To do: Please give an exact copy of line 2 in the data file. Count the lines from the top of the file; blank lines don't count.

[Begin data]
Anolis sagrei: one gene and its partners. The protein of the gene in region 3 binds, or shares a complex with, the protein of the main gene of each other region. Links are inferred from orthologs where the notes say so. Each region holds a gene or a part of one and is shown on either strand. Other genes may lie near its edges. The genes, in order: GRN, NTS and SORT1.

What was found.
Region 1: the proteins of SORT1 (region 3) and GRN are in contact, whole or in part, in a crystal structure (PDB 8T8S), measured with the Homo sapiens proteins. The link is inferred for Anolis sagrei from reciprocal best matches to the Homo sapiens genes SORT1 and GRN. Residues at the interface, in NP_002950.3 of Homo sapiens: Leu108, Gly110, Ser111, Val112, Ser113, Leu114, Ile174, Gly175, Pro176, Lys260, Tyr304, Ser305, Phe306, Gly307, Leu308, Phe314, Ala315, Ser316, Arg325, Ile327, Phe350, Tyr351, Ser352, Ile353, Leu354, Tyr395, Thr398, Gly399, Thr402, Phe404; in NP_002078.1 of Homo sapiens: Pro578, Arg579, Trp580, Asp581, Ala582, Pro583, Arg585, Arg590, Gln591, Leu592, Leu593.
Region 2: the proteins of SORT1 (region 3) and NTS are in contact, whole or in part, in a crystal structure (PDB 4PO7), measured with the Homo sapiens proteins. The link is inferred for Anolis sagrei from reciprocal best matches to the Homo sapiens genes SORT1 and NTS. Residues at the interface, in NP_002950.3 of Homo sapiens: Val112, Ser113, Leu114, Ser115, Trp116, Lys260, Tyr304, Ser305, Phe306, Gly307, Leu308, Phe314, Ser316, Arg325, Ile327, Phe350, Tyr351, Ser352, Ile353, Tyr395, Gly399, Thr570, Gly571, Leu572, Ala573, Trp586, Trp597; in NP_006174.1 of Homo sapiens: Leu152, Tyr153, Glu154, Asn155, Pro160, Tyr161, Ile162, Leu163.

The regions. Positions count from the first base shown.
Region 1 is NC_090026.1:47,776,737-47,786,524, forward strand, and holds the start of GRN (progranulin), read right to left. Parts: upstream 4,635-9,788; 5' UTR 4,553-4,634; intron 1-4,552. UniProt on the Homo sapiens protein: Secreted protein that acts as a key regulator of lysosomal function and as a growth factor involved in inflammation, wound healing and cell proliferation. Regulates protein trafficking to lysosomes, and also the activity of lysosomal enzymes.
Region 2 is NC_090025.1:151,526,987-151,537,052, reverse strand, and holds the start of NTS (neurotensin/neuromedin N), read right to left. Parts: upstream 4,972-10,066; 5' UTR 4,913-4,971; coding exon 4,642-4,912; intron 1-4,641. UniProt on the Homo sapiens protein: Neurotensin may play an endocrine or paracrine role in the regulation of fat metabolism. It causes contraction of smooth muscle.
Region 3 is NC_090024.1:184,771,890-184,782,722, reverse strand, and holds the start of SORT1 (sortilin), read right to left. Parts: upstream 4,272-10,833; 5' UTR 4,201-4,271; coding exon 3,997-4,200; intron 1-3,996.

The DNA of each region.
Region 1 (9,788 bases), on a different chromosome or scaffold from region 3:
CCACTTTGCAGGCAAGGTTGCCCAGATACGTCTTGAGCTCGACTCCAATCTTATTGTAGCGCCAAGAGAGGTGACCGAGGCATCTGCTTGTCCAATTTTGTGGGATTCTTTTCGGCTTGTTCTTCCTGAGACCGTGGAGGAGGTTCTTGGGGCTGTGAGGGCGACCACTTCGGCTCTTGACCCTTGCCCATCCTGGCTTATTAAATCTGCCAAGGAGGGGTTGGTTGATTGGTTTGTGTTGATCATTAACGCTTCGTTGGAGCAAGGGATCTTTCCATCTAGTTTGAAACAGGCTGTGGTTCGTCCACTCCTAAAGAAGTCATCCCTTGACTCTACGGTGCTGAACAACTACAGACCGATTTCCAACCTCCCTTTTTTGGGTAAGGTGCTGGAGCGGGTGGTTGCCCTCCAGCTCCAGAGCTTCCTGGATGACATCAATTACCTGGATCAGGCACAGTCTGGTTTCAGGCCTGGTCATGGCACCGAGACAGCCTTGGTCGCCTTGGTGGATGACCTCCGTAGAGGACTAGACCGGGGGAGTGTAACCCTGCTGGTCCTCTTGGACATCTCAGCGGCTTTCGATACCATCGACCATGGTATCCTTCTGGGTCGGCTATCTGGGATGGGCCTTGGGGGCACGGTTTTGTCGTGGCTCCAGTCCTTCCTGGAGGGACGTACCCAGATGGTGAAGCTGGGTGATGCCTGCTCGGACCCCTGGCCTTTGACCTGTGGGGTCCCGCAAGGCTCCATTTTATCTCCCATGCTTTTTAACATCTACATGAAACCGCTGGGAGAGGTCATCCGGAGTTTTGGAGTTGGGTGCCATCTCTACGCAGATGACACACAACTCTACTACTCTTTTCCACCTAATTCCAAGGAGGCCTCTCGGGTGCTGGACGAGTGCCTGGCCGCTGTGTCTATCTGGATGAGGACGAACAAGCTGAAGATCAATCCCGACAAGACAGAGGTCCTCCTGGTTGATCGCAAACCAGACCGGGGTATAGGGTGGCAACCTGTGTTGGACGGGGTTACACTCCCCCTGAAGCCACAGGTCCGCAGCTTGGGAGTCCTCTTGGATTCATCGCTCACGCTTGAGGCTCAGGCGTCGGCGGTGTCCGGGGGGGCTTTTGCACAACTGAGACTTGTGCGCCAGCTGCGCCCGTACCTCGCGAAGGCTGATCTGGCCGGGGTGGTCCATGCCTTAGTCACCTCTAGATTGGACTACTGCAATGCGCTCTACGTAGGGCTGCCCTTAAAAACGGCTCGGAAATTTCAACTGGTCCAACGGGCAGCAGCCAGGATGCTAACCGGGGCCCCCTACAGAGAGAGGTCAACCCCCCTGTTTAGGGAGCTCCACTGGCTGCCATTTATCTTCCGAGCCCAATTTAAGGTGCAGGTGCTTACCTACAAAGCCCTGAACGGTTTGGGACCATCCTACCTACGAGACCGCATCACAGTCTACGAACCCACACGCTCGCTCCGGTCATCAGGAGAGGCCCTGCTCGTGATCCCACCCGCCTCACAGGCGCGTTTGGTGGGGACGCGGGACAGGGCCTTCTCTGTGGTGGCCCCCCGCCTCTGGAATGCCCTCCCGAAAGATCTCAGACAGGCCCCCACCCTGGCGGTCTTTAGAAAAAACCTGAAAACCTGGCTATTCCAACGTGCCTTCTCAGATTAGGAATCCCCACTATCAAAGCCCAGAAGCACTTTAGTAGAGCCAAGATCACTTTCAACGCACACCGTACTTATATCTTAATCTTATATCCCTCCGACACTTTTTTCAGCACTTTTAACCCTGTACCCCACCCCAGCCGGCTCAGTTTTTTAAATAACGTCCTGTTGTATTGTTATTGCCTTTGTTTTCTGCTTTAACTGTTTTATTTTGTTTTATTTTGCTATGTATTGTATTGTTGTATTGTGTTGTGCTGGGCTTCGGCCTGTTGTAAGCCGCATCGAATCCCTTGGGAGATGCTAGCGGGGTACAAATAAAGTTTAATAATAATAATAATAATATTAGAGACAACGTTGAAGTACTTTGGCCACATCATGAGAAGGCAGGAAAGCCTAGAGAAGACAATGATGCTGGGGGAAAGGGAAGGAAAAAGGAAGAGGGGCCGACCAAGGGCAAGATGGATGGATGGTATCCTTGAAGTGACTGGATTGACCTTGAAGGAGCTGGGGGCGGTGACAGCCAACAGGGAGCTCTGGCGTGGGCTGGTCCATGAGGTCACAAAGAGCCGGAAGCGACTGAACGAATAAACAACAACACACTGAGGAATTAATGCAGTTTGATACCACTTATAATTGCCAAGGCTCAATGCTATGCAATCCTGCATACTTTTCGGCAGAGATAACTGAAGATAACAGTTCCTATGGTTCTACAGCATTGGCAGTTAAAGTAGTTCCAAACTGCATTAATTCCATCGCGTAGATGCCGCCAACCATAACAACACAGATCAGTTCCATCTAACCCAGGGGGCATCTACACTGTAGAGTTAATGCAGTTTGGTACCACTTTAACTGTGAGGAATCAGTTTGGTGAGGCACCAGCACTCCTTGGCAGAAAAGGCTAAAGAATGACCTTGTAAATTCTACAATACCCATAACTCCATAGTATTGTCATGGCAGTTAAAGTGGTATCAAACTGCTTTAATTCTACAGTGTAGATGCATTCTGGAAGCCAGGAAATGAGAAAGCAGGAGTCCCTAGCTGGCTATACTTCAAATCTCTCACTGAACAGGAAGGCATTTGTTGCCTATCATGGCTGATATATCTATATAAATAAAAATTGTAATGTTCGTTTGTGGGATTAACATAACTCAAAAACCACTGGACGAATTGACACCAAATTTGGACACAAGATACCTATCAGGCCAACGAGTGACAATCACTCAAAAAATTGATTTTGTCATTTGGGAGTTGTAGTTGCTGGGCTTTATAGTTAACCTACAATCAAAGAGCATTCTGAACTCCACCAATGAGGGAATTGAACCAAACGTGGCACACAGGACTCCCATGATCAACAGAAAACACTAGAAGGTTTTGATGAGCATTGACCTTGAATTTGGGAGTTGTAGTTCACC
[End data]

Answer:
What was found.